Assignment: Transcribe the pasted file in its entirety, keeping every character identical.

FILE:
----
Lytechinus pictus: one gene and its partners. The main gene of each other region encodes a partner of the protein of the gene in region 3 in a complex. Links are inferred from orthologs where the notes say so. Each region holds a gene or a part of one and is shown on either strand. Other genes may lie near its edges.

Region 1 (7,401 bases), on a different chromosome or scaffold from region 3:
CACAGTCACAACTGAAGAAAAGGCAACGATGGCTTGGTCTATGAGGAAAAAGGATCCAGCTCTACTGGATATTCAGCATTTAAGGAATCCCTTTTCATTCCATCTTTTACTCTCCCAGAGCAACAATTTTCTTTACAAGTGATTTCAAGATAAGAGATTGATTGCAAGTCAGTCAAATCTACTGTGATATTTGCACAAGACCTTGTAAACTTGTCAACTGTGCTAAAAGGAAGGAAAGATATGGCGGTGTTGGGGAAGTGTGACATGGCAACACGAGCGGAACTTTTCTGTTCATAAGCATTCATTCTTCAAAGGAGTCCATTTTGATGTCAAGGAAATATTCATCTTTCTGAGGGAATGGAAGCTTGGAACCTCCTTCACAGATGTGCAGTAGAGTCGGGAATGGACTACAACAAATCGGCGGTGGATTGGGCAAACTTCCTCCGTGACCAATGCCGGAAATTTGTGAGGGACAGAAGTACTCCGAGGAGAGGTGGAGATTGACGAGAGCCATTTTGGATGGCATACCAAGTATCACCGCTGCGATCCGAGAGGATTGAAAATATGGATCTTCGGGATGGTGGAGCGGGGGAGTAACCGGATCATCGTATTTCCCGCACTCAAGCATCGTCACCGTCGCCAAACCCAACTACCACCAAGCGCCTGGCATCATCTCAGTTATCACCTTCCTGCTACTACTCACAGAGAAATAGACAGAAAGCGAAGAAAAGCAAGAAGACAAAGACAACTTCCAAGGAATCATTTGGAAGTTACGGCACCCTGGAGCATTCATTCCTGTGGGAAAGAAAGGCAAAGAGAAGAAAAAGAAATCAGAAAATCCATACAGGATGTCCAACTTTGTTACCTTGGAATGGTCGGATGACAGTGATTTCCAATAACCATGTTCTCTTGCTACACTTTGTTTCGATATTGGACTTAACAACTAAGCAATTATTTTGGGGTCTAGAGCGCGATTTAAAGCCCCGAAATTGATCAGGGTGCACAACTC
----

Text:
Lytechinus pictus: one gene and its partners. The main gene of each other region encodes a partner of the protein of the gene in region 3 in a complex. Links are inferred from orthologs where the notes say so. Each region holds a gene or a part of one and is shown on either strand. Other genes may lie near its edges.

Region 1 (7,401 bases), on a different chromosome or scaffold from region 3:
CACAGTCACAACTGAAGAAAAGGCAACGATGGCTTGGTCTATGAGGAAAAAGGATCCAGCTCTACTGGATATTCAGCATTTAAGGAATCCCTTTTCATTCCATCTTTTACTCTCCCAGAGCAACAATTTTCTTTACAAGTGATTTCAAGATAAGAGATTGATTGCAAGTCAGTCAAATCTACTGTGATATTTGCACAAGACCTTGTAAACTTGTCAACTGTGCTAAAAGGAAGGAAAGATATGGCGGTGTTGGGGAAGTGTGACATGGCAACACGAGCGGAACTTTTCTGTTCATAAGCATTCATTCTTCAAAGGAGTCCATTTTGATGTCAAGGAAATATTCATCTTTCTGAGGGAATGGAAGCTTGGAACCTCCTTCACAGATGTGCAGTAGAGTCGGGAATGGACTACAACAAATCGGCGGTGGATTGGGCAAACTTCCTCCGTGACCAATGCCGGAAATTTGTGAGGGACAGAAGTACTCCGAGGAGAGGTGGAGATTGACGAGAGCCATTTTGGATGGCATACCAAGTATCACCGCTGCGATCCGAGAGGATTGAAAATATGGATCTTCGGGATGGTGGAGCGGGGGAGTAACCGGATCATCGTATTTCCCGCACTCAAGCATCGTCACCGTCGCCAAACCCAACTACCACCAAGCGCCTGGCATCATCTCAGTTATCACCTTCCTGCTACTACTCACAGAGAAATAGACAGAAAGCGAAGAAAAGCAAGAAGACAAAGACAACTTCCAAGGAATCATTTGGAAGTTACGGCACCCTGGAGCATTCATTCCTGTGGGAAAGAAAGGCAAAGAGAAGAAAAAGAAATCAGAAAATCCATACAGGATGTCCAACTTTGTTACCTTGGAATGGTCGGATGACAGTGATTTCCAATAACCATGTTCTCTTGCTACACTTTGTTTCGATATTGGACTTAACAACTAAGCAATTATTTTGGGGTCTAGAGCGCGATTTAAAGCCCCGAAATTGATCAGGGTGCACAACTC